In the New Testament, Jesus and Paul believed that the Kingdom of God would come soon, and Jesus even preached it and described it in his sermons and teaching. But the most thorough symbolic description of the coming Kingdom of God is given to us in the book of Revelation (“apocalypse” in Greek) by John on the island of Patmos. John implies that he had been exiled to the island of Patmos by the Roman Emperor Domitian (A.D. 81-96), who in his last years exercised a paranoid reign of terror. On Patmos John did indeed have symbolic visions of how the coming Kingdom of God would be immediately prepared for (letters to the seven churches, etc.); how the dragon, the beast from the sea, and the beast from the earth would be vanquished (Rev. 12-13); how the Kingdom of God would come, and what it would be like. These visions he wrote down for us in the book of Revelation.
Today we no longer believe that the Kingdom of God is about to come immediately to put an end to history and “the kingdom of this world.” It will happen, but not any time soon. – How then are we to interpret these “apocalyptic” passages in the Bible? The same way as we interpret the opening chapters of Genesis. Those chapters were written when there was hardly any such thing as “history,” and no such thing at all as “science,” in the modern senses of those terms. So we cannot take them literally as history or science. But we can and do still accept and treasure their theological meaning for us. – So likewise with the apocalyptic writings in the Bible. Even though we no longer believe that the world is about to come to an end immediately, we still believe that at some time—not in my lifetime, and not in yours; not in the foreseeable future, but at some time known only to God—Christ will “deliver the kingdom to God the Father after destroying every rule and every authority and power” (I Cor. 15:24), and “the kingdom of the world” will “become the kingdom of our Lord and of his Christ, and he shall reign forever and ever” (Rev. 11:15).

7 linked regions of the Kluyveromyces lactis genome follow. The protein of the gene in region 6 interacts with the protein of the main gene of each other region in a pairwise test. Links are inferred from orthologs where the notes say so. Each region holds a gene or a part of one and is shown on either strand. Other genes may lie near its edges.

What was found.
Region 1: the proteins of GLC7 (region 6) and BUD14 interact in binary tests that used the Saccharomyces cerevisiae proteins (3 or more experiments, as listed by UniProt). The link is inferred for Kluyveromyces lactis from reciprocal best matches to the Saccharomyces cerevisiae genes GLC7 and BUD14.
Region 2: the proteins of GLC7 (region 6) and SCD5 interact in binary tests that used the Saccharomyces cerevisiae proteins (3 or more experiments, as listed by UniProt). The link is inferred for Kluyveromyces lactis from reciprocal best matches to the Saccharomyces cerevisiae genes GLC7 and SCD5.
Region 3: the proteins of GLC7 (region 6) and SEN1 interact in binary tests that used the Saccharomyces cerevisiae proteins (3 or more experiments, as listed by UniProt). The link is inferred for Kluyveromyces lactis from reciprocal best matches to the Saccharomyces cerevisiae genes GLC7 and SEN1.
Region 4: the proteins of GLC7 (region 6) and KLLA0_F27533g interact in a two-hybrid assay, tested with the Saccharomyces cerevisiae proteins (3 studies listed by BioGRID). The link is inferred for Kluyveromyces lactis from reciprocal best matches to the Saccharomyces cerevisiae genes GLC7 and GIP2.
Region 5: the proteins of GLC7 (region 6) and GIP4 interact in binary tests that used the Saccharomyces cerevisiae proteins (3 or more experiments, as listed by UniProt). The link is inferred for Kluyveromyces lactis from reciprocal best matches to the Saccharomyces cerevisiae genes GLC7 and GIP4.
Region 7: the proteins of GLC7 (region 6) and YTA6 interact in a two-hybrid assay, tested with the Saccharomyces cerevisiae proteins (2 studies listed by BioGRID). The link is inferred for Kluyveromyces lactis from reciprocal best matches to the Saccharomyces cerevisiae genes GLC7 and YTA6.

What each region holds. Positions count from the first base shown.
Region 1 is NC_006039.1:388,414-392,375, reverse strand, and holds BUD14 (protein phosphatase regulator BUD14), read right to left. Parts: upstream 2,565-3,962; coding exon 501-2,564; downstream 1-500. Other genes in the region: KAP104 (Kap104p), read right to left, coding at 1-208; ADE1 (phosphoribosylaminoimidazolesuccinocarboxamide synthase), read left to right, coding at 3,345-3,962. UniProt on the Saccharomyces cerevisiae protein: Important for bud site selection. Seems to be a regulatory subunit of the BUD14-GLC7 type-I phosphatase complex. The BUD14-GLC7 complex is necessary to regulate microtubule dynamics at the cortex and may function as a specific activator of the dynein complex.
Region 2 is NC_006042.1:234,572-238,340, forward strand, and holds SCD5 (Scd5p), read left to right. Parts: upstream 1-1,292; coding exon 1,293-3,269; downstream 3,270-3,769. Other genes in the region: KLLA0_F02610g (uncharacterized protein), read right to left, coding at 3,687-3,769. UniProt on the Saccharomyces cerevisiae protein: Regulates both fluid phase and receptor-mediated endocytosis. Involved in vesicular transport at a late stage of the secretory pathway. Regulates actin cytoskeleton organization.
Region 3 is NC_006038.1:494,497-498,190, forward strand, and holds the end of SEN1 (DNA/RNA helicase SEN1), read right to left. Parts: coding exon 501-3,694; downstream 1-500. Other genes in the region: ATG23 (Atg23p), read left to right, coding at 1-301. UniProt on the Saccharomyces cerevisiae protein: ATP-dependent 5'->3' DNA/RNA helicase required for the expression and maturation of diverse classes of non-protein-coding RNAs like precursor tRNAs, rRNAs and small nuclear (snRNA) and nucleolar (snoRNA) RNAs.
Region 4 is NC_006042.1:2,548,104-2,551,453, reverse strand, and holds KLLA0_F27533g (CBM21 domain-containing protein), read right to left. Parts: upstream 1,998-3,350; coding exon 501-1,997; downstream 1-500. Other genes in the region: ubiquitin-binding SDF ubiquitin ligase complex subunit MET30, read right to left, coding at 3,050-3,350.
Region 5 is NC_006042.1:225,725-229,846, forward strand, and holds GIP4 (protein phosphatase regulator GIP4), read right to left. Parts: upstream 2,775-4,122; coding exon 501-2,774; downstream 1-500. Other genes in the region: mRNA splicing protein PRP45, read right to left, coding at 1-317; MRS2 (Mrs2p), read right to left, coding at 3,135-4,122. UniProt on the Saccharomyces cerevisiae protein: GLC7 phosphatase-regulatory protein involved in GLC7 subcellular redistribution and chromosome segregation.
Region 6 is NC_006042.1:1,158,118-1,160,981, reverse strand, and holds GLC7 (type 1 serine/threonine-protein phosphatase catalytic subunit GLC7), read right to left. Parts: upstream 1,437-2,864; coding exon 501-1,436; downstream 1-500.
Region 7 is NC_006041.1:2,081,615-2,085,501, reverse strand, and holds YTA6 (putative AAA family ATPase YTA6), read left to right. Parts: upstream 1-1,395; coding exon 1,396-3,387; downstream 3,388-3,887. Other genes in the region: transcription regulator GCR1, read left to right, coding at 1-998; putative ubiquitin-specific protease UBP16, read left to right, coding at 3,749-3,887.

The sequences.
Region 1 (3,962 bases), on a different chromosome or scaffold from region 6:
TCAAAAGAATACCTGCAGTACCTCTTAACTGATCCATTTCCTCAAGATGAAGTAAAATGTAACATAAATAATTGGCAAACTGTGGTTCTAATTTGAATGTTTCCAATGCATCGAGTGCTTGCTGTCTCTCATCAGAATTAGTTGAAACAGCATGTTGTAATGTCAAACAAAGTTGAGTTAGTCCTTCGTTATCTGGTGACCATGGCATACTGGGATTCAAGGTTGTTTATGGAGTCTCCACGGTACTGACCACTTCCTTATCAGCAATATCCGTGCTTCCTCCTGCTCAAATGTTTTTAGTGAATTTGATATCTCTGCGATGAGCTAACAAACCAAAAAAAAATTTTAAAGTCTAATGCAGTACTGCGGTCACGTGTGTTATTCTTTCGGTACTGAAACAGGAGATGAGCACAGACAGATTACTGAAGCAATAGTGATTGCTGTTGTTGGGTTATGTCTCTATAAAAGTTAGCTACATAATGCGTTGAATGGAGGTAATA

The book of Revelation is commonly undestood by scholars of various
religious persuations as directed to the very churches named and
specifically addressed in the opending chapters, Christians living
sometime in the late first century AD. It (like all true biblical
prophecy) was intended to be immediately applicable to the intended
recipients (those seven churches), urging them to be strong in the
face of any opposition from society and Roman government.
Its place in the New Testament means that Christians in the second century and
thereafter found its exhortations to be strong in faith, its
revelation of the bestial face of evil, and its glorious assurances of
divine victory and of their own vindication all very meaningful.
Any reader familiar with the Old Testament can also detect the many
allusions to various OT passages, images, and themes. The author of
Revelation was obviously steeped in his OT scriptures and drew upon
them as a kind of reservoir of images, phrases, and themes, which were
creatively re-appropriated to communicate his own sense of God's
revelations to him.
It is, in fact, a trivialization of the book to treat it as some kind
of simple predictive chart of events unfolding on the evening news, as
an allegory of Newsweek. All the sensationalizing publications
(which, incidentally, have been very successful financially for the
authors and publishers) distort and dilute this amazing and powerful
text. Scripture should not be the plaything of trivializing interests.
For a readable and sound approach to biblical prophecy and the theme
of the future and "end", I recommend Craig C. Hill, In God's Time:
The Bible and the Future (Eerdmans, 2002).